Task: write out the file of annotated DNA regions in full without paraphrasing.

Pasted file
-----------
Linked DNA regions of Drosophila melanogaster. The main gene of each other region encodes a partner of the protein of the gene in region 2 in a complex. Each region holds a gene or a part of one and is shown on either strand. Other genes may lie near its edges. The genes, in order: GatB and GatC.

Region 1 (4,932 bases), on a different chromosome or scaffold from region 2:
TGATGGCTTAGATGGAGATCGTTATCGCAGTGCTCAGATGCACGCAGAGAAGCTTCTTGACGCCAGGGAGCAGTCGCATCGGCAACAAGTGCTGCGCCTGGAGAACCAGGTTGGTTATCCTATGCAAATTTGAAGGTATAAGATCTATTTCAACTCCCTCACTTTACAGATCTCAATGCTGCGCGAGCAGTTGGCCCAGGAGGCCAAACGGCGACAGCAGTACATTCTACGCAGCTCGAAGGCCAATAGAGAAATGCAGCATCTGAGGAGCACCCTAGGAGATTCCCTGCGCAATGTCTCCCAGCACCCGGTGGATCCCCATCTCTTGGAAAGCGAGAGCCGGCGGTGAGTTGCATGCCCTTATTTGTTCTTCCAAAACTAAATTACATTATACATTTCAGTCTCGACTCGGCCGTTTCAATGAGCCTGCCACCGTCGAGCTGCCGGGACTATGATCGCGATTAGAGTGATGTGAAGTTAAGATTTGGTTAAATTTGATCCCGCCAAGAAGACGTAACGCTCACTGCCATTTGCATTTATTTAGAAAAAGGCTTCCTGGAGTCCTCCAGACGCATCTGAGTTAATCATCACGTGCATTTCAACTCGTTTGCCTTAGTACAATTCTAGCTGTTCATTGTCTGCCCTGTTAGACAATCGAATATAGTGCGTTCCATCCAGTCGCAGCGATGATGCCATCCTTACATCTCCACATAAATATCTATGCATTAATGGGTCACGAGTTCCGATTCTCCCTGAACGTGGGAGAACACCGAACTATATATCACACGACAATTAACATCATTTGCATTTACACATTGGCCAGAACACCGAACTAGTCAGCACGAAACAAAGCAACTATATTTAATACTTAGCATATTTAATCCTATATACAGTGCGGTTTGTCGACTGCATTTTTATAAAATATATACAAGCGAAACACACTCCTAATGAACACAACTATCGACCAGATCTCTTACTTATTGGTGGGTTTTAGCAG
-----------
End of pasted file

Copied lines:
Linked DNA regions of Drosophila melanogaster. The main gene of each other region encodes a partner of the protein of the gene in region 2 in a complex. Each region holds a gene or a part of one and is shown on either strand. Other genes may lie near its edges. The genes, in order: GatB and GatC.

Region 1 (4,932 bases), on a different chromosome or scaffold from region 2:
TGATGGCTTAGATGGAGATCGTTATCGCAGTGCTCAGATGCACGCAGAGAAGCTTCTTGACGCCAGGGAGCAGTCGCATCGGCAACAAGTGCTGCGCCTGGAGAACCAGGTTGGTTATCCTATGCAAATTTGAAGGTATAAGATCTATTTCAACTCCCTCACTTTACAGATCTCAATGCTGCGCGAGCAGTTGGCCCAGGAGGCCAAACGGCGACAGCAGTACATTCTACGCAGCTCGAAGGCCAATAGAGAAATGCAGCATCTGAGGAGCACCCTAGGAGATTCCCTGCGCAATGTCTCCCAGCACCCGGTGGATCCCCATCTCTTGGAAAGCGAGAGCCGGCGGTGAGTTGCATGCCCTTATTTGTTCTTCCAAAACTAAATTACATTATACATTTCAGTCTCGACTCGGCCGTTTCAATGAGCCTGCCACCGTCGAGCTGCCGGGACTATGATCGCGATTAGAGTGATGTGAAGTTAAGATTTGGTTAAATTTGATCCCGCCAAGAAGACGTAACGCTCACTGCCATTTGCATTTATTTAGAAAAAGGCTTCCTGGAGTCCTCCAGACGCATCTGAGTTAATCATCACGTGCATTTCAACTCGTTTGCCTTAGTACAATTCTAGCTGTTCATTGTCTGCCCTGTTAGACAATCGAATATAGTGCGTTCCATCCAGTCGCAGCGATGATGCCATCCTTACATCTCCACATAAATATCTATGCATTAATGGGTCACGAGTTCCGATTCTCCCTGAACGTGGGAGAACACCGAACTATATATCACACGACAATTAACATCATTTGCATTTACACATTGGCCAGAACACCGAACTAGTCAGCACGAAACAAAGCAACTATATTTAATACTTAGCATATTTAATCCTATATACAGTGCGGTTTGTCGACTGCATTTTTATAAAATATATACAAGCGAAACACACTCCTAATGAACACAACTATCGACCAGATCTCTTACTTATTGGTGGGTTTTAGCAG